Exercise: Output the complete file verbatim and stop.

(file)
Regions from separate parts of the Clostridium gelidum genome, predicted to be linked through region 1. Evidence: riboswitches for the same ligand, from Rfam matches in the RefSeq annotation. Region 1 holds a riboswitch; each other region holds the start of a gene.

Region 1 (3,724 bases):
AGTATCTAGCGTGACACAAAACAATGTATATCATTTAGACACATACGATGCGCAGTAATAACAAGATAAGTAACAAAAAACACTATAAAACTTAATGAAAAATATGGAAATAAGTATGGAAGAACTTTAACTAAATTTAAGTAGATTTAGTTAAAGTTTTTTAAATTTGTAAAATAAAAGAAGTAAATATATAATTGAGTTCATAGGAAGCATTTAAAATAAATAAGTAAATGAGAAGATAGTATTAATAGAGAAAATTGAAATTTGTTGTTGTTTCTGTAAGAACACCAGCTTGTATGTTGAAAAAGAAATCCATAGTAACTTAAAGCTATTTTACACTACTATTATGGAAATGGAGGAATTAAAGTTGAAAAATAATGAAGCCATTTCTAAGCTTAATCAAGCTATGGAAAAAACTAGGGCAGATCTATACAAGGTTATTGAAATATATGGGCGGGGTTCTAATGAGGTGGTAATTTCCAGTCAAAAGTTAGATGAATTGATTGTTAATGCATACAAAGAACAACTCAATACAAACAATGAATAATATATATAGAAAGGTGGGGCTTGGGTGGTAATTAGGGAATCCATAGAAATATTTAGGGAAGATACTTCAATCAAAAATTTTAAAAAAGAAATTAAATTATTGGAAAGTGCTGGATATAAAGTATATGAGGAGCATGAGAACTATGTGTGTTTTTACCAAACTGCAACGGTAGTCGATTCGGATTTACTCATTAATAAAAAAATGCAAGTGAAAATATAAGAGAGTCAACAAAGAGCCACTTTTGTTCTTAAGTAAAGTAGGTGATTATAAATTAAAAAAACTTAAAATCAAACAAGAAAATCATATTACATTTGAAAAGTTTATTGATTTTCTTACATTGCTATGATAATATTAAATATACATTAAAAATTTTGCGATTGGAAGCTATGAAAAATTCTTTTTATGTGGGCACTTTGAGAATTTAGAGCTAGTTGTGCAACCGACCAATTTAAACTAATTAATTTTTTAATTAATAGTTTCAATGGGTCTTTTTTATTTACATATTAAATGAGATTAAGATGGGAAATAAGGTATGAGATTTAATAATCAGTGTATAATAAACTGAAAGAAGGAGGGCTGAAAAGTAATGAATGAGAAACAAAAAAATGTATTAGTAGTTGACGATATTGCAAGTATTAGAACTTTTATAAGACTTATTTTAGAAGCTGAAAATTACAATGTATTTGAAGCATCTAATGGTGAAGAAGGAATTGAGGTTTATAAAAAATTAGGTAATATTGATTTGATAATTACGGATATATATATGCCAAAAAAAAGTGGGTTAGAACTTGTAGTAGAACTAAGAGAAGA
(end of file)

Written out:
Regions from separate parts of the Clostridium gelidum genome, predicted to be linked through region 1. Evidence: riboswitches for the same ligand, from Rfam matches in the RefSeq annotation. Region 1 holds a riboswitch; each other region holds the start of a gene.

Region 1 (3,724 bases):
AGTATCTAGCGTGACACAAAACAATGTATATCATTTAGACACATACGATGCGCAGTAATAACAAGATAAGTAACAAAAAACACTATAAAACTTAATGAAAAATATGGAAATAAGTATGGAAGAACTTTAACTAAATTTAAGTAGATTTAGTTAAAGTTTTTTAAATTTGTAAAATAAAAGAAGTAAATATATAATTGAGTTCATAGGAAGCATTTAAAATAAATAAGTAAATGAGAAGATAGTATTAATAGAGAAAATTGAAATTTGTTGTTGTTTCTGTAAGAACACCAGCTTGTATGTTGAAAAAGAAATCCATAGTAACTTAAAGCTATTTTACACTACTATTATGGAAATGGAGGAATTAAAGTTGAAAAATAATGAAGCCATTTCTAAGCTTAATCAAGCTATGGAAAAAACTAGGGCAGATCTATACAAGGTTATTGAAATATATGGGCGGGGTTCTAATGAGGTGGTAATTTCCAGTCAAAAGTTAGATGAATTGATTGTTAATGCATACAAAGAACAACTCAATACAAACAATGAATAATATATATAGAAAGGTGGGGCTTGGGTGGTAATTAGGGAATCCATAGAAATATTTAGGGAAGATACTTCAATCAAAAATTTTAAAAAAGAAATTAAATTATTGGAAAGTGCTGGATATAAAGTATATGAGGAGCATGAGAACTATGTGTGTTTTTACCAAACTGCAACGGTAGTCGATTCGGATTTACTCATTAATAAAAAAATGCAAGTGAAAATATAAGAGAGTCAACAAAGAGCCACTTTTGTTCTTAAGTAAAGTAGGTGATTATAAATTAAAAAAACTTAAAATCAAACAAGAAAATCATATTACATTTGAAAAGTTTATTGATTTTCTTACATTGCTATGATAATATTAAATATACATTAAAAATTTTGCGATTGGAAGCTATGAAAAATTCTTTTTATGTGGGCACTTTGAGAATTTAGAGCTAGTTGTGCAACCGACCAATTTAAACTAATTAATTTTTTAATTAATAGTTTCAATGGGTCTTTTTTATTTACATATTAAATGAGATTAAGATGGGAAATAAGGTATGAGATTTAATAATCAGTGTATAATAAACTGAAAGAAGGAGGGCTGAAAAGTAATGAATGAGAAACAAAAAAATGTATTAGTAGTTGACGATATTGCAAGTATTAGAACTTTTATAAGACTTATTTTAGAAGCTGAAAATTACAATGTATTTGAAGCATCTAATGGTGAAGAAGGAATTGAGGTTTATAAAAAATTAGGTAATATTGATTTGATAATTACGGATATATATATGCCAAAAAAAAGTGGGTTAGAACTTGTAGTAGAACTAAGAGAAGA